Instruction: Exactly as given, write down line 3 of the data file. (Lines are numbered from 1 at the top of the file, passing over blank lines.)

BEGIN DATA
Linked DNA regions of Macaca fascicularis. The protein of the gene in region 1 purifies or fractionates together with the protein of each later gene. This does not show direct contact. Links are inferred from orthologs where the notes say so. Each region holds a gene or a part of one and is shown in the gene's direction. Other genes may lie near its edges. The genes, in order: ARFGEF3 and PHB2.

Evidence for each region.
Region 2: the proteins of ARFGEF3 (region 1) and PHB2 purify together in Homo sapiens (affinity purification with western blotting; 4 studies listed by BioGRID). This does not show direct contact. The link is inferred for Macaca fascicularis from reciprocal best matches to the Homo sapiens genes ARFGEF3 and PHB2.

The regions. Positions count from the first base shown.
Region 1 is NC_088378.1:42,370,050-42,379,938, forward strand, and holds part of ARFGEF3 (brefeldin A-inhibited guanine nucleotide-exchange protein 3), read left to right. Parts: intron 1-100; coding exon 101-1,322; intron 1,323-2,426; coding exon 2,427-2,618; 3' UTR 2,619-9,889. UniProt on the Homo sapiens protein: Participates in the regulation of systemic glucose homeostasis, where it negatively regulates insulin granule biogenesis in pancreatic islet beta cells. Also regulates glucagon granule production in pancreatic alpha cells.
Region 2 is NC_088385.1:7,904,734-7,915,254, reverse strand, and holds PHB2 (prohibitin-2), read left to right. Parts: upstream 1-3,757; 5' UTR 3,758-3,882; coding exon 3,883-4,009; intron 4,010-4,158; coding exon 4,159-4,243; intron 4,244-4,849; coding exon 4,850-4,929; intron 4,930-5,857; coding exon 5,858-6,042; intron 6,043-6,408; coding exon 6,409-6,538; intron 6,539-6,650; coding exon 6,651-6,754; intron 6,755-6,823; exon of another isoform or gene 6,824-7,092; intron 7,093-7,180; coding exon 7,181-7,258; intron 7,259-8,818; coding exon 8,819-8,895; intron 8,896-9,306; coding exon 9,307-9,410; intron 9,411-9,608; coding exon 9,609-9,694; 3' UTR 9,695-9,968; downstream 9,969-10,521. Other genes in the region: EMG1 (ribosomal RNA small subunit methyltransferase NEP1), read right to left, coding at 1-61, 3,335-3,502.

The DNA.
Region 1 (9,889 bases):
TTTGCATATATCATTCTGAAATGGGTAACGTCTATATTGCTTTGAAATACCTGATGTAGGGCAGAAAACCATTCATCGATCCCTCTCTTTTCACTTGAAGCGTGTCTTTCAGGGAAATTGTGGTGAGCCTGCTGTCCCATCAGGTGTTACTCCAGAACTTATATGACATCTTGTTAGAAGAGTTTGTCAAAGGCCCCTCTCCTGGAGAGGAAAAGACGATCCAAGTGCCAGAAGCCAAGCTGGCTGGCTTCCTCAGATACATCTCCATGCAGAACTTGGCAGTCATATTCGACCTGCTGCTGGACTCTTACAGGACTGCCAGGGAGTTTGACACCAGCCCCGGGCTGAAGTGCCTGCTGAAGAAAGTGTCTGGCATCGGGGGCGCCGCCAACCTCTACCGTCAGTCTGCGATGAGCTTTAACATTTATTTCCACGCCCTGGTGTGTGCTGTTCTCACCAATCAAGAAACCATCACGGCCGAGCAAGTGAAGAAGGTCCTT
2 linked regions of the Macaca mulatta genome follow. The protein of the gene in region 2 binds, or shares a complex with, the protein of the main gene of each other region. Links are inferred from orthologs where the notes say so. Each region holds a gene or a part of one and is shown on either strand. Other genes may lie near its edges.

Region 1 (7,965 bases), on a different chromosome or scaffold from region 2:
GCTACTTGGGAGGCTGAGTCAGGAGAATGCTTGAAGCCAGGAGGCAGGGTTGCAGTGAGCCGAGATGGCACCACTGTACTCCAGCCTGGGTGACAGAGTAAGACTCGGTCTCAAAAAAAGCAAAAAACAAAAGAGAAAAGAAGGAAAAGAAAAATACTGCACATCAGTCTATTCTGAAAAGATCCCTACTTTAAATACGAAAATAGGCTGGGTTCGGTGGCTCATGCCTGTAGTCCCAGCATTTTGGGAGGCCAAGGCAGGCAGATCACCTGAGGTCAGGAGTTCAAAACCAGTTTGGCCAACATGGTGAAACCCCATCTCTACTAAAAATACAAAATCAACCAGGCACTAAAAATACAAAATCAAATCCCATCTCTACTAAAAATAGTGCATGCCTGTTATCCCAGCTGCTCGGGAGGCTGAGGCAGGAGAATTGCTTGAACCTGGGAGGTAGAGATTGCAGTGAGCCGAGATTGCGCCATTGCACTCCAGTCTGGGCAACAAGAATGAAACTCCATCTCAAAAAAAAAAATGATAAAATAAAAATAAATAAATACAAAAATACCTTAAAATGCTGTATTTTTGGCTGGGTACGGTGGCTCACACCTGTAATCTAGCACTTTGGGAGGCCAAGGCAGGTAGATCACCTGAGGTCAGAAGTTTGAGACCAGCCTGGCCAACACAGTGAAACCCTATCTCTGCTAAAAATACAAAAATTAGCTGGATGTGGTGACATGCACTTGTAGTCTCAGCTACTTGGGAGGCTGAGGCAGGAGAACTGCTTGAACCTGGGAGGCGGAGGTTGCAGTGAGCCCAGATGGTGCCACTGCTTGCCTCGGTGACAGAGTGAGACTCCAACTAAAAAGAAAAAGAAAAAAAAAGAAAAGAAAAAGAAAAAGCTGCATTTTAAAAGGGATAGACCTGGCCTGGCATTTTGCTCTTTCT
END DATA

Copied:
Region 2: the proteins of ARFGEF3 (region 1) and PHB2 purify together in Homo sapiens (affinity purification with western blotting; 4 studies listed by BioGRID). This does not show direct contact. The link is inferred for Macaca fascicularis from reciprocal best matches to the Homo sapiens genes ARFGEF3 and PHB2.